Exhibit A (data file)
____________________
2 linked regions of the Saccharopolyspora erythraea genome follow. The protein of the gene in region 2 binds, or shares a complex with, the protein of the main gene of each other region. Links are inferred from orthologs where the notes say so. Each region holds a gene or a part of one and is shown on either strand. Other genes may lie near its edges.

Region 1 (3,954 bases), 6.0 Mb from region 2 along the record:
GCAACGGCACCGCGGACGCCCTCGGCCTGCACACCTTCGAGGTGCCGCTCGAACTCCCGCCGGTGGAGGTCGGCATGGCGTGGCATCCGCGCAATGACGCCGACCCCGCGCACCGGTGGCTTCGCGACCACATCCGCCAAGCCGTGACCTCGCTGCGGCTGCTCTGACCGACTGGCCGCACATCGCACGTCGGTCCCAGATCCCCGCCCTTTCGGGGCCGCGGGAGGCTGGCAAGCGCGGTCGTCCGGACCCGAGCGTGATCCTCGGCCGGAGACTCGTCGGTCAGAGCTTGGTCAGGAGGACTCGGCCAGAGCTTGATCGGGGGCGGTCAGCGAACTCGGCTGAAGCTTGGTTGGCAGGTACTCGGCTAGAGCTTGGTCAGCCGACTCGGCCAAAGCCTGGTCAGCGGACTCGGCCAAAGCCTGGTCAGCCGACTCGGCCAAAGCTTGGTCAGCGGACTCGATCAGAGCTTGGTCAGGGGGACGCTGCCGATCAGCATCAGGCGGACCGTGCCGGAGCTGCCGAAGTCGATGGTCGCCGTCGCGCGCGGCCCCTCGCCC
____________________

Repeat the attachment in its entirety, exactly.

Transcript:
2 linked regions of the Saccharopolyspora erythraea genome follow. The protein of the gene in region 2 binds, or shares a complex with, the protein of the main gene of each other region. Links are inferred from orthologs where the notes say so. Each region holds a gene or a part of one and is shown on either strand. Other genes may lie near its edges.

Region 1 (3,954 bases), 6.0 Mb from region 2 along the record:
GCAACGGCACCGCGGACGCCCTCGGCCTGCACACCTTCGAGGTGCCGCTCGAACTCCCGCCGGTGGAGGTCGGCATGGCGTGGCATCCGCGCAATGACGCCGACCCCGCGCACCGGTGGCTTCGCGACCACATCCGCCAAGCCGTGACCTCGCTGCGGCTGCTCTGACCGACTGGCCGCACATCGCACGTCGGTCCCAGATCCCCGCCCTTTCGGGGCCGCGGGAGGCTGGCAAGCGCGGTCGTCCGGACCCGAGCGTGATCCTCGGCCGGAGACTCGTCGGTCAGAGCTTGGTCAGGAGGACTCGGCCAGAGCTTGATCGGGGGCGGTCAGCGAACTCGGCTGAAGCTTGGTTGGCAGGTACTCGGCTAGAGCTTGGTCAGCCGACTCGGCCAAAGCCTGGTCAGCGGACTCGGCCAAAGCCTGGTCAGCCGACTCGGCCAAAGCTTGGTCAGCGGACTCGATCAGAGCTTGGTCAGGGGGACGCTGCCGATCAGCATCAGGCGGACCGTGCCGGAGCTGCCGAAGTCGATGGTCGCCGTCGCGCGCGGCCCCTCGCCC